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I'm not sure. The issue is that the DRIVE is old (let's say the one I'm looking at right now is 170MB), and it won't be read in an enclosure (with the recommended jumper settings). My current machine has no way to add it in outside of using an enclosure, but I have a 10 year old computer in which i can directly plug it in, and it works. The problems I get from these old drives when used in an enclosure vary from, as I believe I said, either just being invalid, not existing, or showing as unformatted. None of those are really the case.

My own thoughts were that the enclosures have "incomplete" support for hard drives somehow, as if there's an obsolete way of doing things these older drives need, but I couldn't tell you what or why. And come to think of it, I wouldn't know how to tell if something did, if that was the case. They definitely automatically work in the latest computer I have with PATA, and they do include information for manual set up since most computers didn't automatically detect cylinders/heads/sectors. If I knew why there was a problem, I might be a step closer into solving it.


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 Post subject: Re: Ancient hard drive woes
PostPosted: Sun Jan 27, 2013 12:21 pm 
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Just a thought although it shouldn't matter, but does the enclosure use a 80 conductor ribbon or 40 conductor ribbon?


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 Post subject: Re: Ancient hard drive woes
PostPosted: Sun Jan 27, 2013 12:44 pm 
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Not entirely sure, but the ribbon appears the same as the one in the computer, so it doesn't sound like that would be the issue either.


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 Post subject: Re: Ancient hard drive woes
PostPosted: Sun Jan 27, 2013 5:01 pm 
Coppermine
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Quote:
The issue is that the DRIVE is old (let's say the one I'm looking at right now is 170MB)

Are you sure it's 170MB? If that's true then that drive is more than 10 years old - I wouldn't be sure what kind of PATA connection it's using. Also, I know PATA came in different xfer speeds - perhaps the cables are rated differently and that could be causing an issue...?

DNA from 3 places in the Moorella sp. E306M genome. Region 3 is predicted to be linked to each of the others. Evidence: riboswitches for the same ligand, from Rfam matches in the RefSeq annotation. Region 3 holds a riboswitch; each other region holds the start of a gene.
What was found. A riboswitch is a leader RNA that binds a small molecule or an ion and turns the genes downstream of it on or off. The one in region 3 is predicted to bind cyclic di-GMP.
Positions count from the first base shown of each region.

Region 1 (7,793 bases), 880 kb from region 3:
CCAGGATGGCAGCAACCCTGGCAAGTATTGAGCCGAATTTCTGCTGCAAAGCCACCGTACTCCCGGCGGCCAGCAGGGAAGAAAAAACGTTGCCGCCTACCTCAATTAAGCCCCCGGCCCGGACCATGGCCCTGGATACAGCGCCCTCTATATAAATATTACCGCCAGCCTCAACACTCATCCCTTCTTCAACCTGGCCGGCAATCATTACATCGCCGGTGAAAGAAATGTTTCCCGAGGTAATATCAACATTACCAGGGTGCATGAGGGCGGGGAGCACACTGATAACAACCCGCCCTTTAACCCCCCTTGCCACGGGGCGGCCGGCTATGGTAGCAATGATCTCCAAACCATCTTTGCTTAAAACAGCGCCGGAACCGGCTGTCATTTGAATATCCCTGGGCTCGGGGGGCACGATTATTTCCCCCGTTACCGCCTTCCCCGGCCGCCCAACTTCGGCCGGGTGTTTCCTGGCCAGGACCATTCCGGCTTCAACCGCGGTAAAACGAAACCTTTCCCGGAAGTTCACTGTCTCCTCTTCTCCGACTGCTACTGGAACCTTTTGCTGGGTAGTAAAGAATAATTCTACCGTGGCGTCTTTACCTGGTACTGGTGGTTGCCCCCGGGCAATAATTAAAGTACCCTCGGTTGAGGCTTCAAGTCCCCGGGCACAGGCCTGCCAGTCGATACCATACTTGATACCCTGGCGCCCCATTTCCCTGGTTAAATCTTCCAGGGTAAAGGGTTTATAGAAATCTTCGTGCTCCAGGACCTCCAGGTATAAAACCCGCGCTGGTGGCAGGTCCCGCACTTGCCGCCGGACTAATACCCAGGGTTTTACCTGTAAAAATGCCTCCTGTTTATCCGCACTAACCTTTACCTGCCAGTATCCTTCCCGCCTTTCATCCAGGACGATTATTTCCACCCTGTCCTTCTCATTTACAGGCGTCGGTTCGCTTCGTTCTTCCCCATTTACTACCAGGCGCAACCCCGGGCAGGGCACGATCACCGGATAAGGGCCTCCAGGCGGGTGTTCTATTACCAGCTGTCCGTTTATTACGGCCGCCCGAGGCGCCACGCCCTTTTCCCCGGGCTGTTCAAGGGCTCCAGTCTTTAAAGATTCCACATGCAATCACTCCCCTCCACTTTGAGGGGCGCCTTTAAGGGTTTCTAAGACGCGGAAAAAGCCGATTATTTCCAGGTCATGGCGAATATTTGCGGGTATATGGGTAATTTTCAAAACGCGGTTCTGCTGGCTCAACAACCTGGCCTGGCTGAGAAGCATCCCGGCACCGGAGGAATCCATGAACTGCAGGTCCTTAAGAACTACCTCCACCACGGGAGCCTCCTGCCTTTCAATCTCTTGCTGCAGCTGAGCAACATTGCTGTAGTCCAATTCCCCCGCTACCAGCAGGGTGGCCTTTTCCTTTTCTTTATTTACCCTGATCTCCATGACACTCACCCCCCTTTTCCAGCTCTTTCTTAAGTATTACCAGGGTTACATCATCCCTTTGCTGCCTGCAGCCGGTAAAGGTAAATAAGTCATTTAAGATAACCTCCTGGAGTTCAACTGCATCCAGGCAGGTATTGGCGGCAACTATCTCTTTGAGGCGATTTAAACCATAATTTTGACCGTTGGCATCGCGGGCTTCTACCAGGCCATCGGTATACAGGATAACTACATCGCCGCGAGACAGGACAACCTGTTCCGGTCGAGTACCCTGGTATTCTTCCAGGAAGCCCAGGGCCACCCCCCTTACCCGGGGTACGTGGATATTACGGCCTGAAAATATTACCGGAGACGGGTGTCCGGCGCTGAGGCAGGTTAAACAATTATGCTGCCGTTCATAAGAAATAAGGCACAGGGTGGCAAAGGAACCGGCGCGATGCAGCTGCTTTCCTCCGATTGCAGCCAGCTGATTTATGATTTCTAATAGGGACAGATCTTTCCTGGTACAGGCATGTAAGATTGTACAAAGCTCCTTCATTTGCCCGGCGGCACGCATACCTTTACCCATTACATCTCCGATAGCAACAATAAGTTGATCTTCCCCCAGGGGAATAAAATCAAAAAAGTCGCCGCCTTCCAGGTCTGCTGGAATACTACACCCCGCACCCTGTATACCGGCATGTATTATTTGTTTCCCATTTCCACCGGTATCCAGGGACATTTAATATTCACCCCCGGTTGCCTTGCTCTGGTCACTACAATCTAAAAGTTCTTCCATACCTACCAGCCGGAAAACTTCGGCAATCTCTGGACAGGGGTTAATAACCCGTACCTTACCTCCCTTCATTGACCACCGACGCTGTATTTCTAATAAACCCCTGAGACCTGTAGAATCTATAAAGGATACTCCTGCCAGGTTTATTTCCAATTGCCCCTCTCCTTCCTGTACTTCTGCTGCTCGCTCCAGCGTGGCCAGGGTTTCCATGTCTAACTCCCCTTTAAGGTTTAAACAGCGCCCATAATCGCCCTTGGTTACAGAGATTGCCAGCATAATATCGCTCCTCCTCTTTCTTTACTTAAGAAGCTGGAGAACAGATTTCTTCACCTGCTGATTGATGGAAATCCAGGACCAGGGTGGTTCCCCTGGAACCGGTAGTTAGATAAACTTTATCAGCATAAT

My Pentium II 266MHz Compaq came with 6GB HDD and that was at least 15 years ago.


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 Post subject: Re: Ancient hard drive woes
PostPosted: Sun Jan 27, 2013 5:08 pm 
8086
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Joined: Tue May 15, 2007 10:52 am
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Is it too much to ask that people read what I say when trying to help? I said the computer I put the drive in was ten years old


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 Post subject: Re: Ancient hard drive woes
PostPosted: Sun Jan 27, 2013 7:07 pm 
Coppermine
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Maybe THIS forum link will help.


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 Post subject: Re: Ancient hard drive woes
PostPosted: Sun Jan 27, 2013 7:24 pm 
8086
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Unfortunately no, it doesn't look like there's anything there that'll help me in this situation.


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 Post subject: Re: Ancient hard drive woes
PostPosted: Mon Jan 28, 2013 6:41 am 
8086
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Joined: Sat Mar 17, 2012 6:25 pm
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Instead of trying to use an enclosure (you can rule out the enclosure this way) you can see if your older drives can be recognized by using a USB to IDE adapter. You can find a good selection on Newegg for cheap
http://www.newegg.com/Product/ProductList.aspx?Submit=ENE&N=100006519%2040003026&IsNodeId=1&Description=usb%20to%20ide&name=USB%20Converters&Order=PRICE&Pagesize=100


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 Post subject: Re: Ancient hard drive woes
PostPosted: Mon Jan 28, 2013 10:33 am 
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I'm having a hard time finding one where I don't see a handful of "it killed my drive" reviews. I'm not sure I want that.


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 Post subject: Re: Ancient hard drive woes
PostPosted: Mon Jan 28, 2013 11:04 am 
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Joined: Sat Mar 17, 2012 6:25 pm
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I have been using one called "Easy IDE" for years and have never had a problem using it with any ide drives
http://www.globalpremier.com/easyide.htm

But I can't find one like that today, you might have to look it some with better reviews and pick one of those other brands. You can also check Amazon or Tiger Direct too and see what they have